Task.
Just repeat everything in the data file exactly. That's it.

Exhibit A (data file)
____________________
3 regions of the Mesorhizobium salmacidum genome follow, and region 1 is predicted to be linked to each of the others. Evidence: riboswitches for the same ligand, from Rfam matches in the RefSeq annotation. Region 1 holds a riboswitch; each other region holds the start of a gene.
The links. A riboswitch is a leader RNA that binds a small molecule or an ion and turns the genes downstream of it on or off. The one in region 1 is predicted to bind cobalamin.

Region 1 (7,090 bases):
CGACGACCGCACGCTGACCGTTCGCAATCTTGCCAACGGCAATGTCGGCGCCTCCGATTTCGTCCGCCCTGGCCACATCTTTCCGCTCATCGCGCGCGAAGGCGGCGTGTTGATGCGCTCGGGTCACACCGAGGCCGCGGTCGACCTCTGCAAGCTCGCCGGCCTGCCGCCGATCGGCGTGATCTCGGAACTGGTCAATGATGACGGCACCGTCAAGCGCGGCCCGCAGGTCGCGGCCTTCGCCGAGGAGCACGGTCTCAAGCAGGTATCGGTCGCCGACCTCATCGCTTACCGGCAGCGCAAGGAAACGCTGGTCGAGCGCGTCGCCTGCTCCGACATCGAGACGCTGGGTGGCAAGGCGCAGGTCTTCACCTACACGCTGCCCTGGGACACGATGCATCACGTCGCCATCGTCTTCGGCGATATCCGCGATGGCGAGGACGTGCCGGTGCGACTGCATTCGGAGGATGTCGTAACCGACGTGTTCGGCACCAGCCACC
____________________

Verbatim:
3 regions of the Mesorhizobium salmacidum genome follow, and region 1 is predicted to be linked to each of the others. Evidence: riboswitches for the same ligand, from Rfam matches in the RefSeq annotation. Region 1 holds a riboswitch; each other region holds the start of a gene.
The links. A riboswitch is a leader RNA that binds a small molecule or an ion and turns the genes downstream of it on or off. The one in region 1 is predicted to bind cobalamin.

Region 1 (7,090 bases):
CGACGACCGCACGCTGACCGTTCGCAATCTTGCCAACGGCAATGTCGGCGCCTCCGATTTCGTCCGCCCTGGCCACATCTTTCCGCTCATCGCGCGCGAAGGCGGCGTGTTGATGCGCTCGGGTCACACCGAGGCCGCGGTCGACCTCTGCAAGCTCGCCGGCCTGCCGCCGATCGGCGTGATCTCGGAACTGGTCAATGATGACGGCACCGTCAAGCGCGGCCCGCAGGTCGCGGCCTTCGCCGAGGAGCACGGTCTCAAGCAGGTATCGGTCGCCGACCTCATCGCTTACCGGCAGCGCAAGGAAACGCTGGTCGAGCGCGTCGCCTGCTCCGACATCGAGACGCTGGGTGGCAAGGCGCAGGTCTTCACCTACACGCTGCCCTGGGACACGATGCATCACGTCGCCATCGTCTTCGGCGATATCCGCGATGGCGAGGACGTGCCGGTGCGACTGCATTCGGAGGATGTCGTAACCGACGTGTTCGGCACCAGCCACC